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Katko comes out swinging

— “I’m a fiscal conservative,” Katko said. “That doesn’t make me a demon. That doesn’t make me some kind of nut. That kind of labelling — as my opponent is doing to me — allows him to hide from the real issues.”

Katko called for a series of debates and accused Maffei of dodging him.

Last month, however, Maffei’s campaign accepted a debate challenge from Katko, according to The Post-Standard. While Maffei reportedly agreed to a series of moderated, televised debates, specific details are yet to be negotiated.

Meanwhile, Onondaga County Democratic Committee Chairman Mark English has publicly linked Katko to national Tea Party Republicans who espouse a mix of libertarian, conservative and populist proposals such as reducing taxes and spending.

Katko may share some Tea Party values, such as lower taxes, shrinking big government bureaucracies and entitlement programs and opposing deficit spending and borrowing from foreign banks, but he doesn’t see such positions as extreme.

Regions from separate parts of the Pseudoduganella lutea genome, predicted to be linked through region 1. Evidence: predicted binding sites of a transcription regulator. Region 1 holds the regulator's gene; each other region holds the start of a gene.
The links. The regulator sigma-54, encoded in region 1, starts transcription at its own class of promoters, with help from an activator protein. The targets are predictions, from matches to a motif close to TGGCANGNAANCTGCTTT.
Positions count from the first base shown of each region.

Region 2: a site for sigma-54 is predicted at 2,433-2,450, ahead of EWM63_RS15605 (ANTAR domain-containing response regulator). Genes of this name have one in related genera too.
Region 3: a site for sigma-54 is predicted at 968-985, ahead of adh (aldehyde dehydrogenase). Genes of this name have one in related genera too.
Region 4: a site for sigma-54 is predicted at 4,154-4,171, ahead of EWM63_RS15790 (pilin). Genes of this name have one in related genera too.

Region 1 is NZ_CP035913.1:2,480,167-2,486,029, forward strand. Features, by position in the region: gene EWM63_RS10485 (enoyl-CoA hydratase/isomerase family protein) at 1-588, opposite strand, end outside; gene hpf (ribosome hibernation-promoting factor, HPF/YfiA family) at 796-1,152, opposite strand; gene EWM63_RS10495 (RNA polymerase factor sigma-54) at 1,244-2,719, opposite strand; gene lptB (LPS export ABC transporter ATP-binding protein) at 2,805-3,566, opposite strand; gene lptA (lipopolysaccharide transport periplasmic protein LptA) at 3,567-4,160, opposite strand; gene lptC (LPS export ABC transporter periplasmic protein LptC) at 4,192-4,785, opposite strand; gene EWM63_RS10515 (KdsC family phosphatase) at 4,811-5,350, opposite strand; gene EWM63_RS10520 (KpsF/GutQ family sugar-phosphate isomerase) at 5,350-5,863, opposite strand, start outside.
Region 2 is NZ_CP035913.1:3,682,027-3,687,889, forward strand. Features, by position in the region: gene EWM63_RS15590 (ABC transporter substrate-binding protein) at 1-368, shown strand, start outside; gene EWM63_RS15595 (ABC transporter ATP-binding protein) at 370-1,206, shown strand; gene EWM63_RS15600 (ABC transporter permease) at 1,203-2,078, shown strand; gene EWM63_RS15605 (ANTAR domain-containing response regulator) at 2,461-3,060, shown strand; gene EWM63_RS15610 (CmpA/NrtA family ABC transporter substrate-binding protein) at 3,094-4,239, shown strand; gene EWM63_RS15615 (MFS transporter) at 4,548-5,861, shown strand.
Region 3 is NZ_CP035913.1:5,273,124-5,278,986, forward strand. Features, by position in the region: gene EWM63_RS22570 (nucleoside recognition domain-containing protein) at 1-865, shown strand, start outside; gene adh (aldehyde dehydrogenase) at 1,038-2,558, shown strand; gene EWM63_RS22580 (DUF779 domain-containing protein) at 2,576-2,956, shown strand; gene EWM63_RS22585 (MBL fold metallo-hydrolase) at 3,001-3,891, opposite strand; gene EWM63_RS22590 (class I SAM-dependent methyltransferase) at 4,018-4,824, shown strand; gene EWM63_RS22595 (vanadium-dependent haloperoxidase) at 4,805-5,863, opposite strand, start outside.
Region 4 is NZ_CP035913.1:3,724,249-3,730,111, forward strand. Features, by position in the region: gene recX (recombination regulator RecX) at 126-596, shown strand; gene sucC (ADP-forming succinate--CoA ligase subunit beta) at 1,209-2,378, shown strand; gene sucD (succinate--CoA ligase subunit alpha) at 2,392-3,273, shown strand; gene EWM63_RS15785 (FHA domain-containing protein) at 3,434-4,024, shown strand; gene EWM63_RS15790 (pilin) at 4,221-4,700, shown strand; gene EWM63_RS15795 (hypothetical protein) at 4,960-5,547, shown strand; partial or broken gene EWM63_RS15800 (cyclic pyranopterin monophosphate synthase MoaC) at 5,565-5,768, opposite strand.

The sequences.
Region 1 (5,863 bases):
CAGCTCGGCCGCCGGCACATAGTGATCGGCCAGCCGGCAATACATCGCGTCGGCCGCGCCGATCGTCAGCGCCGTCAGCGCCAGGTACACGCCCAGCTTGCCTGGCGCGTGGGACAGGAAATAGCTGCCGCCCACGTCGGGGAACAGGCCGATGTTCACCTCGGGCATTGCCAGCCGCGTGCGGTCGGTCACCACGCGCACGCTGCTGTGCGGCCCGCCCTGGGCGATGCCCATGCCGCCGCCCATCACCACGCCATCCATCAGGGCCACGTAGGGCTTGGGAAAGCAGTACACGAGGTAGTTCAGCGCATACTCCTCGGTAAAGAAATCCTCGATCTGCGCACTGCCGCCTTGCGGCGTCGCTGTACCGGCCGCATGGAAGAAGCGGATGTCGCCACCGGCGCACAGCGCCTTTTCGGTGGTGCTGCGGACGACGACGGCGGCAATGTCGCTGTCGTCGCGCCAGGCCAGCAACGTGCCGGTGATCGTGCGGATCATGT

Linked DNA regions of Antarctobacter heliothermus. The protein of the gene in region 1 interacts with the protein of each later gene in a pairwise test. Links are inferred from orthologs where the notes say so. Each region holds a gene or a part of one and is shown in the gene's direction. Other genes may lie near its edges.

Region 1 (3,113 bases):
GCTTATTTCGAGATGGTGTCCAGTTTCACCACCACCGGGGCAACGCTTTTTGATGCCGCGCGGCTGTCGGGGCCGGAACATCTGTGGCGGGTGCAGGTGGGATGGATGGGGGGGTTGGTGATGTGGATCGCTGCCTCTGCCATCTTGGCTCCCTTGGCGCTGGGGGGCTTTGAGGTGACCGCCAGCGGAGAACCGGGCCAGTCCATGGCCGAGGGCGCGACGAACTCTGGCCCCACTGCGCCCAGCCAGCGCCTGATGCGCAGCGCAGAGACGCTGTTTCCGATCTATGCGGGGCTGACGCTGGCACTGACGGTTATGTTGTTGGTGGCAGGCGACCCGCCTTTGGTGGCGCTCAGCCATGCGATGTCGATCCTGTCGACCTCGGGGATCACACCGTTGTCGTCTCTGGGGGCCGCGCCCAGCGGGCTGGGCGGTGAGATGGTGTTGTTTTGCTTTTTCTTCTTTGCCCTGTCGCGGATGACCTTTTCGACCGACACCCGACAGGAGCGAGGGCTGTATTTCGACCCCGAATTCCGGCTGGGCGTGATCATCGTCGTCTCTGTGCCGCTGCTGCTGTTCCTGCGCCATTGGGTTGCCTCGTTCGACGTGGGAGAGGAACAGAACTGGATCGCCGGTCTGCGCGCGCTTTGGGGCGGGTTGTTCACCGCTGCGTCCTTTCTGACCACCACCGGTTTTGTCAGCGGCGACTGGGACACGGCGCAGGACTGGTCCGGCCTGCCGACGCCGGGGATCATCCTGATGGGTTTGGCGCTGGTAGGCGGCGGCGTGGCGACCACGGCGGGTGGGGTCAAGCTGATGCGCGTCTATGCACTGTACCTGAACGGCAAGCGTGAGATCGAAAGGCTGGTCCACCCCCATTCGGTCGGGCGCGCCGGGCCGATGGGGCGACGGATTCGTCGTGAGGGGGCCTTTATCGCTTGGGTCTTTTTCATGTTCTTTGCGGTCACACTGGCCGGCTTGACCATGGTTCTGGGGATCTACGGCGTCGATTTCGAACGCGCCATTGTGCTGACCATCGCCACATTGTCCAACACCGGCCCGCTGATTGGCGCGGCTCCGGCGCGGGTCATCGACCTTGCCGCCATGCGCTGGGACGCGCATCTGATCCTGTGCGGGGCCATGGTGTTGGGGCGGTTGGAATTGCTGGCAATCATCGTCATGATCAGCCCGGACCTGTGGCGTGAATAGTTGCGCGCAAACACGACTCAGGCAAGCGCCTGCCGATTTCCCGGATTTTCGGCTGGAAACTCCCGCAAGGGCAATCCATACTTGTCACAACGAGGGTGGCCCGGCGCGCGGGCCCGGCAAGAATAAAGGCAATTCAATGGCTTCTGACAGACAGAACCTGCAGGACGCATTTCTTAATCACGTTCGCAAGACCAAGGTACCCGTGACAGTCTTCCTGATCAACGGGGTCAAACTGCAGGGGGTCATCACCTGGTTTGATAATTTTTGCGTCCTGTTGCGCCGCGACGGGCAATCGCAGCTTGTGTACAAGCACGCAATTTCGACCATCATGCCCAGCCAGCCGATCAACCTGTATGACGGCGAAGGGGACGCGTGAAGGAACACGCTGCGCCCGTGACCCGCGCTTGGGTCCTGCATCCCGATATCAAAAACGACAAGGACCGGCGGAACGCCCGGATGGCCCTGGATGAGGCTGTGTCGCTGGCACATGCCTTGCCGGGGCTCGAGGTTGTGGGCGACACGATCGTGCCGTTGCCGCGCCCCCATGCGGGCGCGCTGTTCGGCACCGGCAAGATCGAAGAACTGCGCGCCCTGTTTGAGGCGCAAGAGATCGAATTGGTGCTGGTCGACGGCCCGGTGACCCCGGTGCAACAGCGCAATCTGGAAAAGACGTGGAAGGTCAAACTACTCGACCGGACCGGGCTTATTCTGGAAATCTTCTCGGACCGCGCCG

“Just listen to me,” he said, “and you’ll know I’m not a radical.”

Along with the Republican line, Katko’s name will also appear on the Conservative and Independence lines in November. Maffei is running on both the Democratic and Working Families party lines.

Now serving his second non-consecutive term in the House of Representatives, Maffei, 45, said he has focused on increasing access to affordable healthcare and on bringing jobs to this area through investment in infrastructure.

If Katko unseats Maffei in November, he’d likely join a GOP majority in Congress. Democrats now control the executive branch and the Senate, but House Republicans presently outnumber Democrats 240 to 191.

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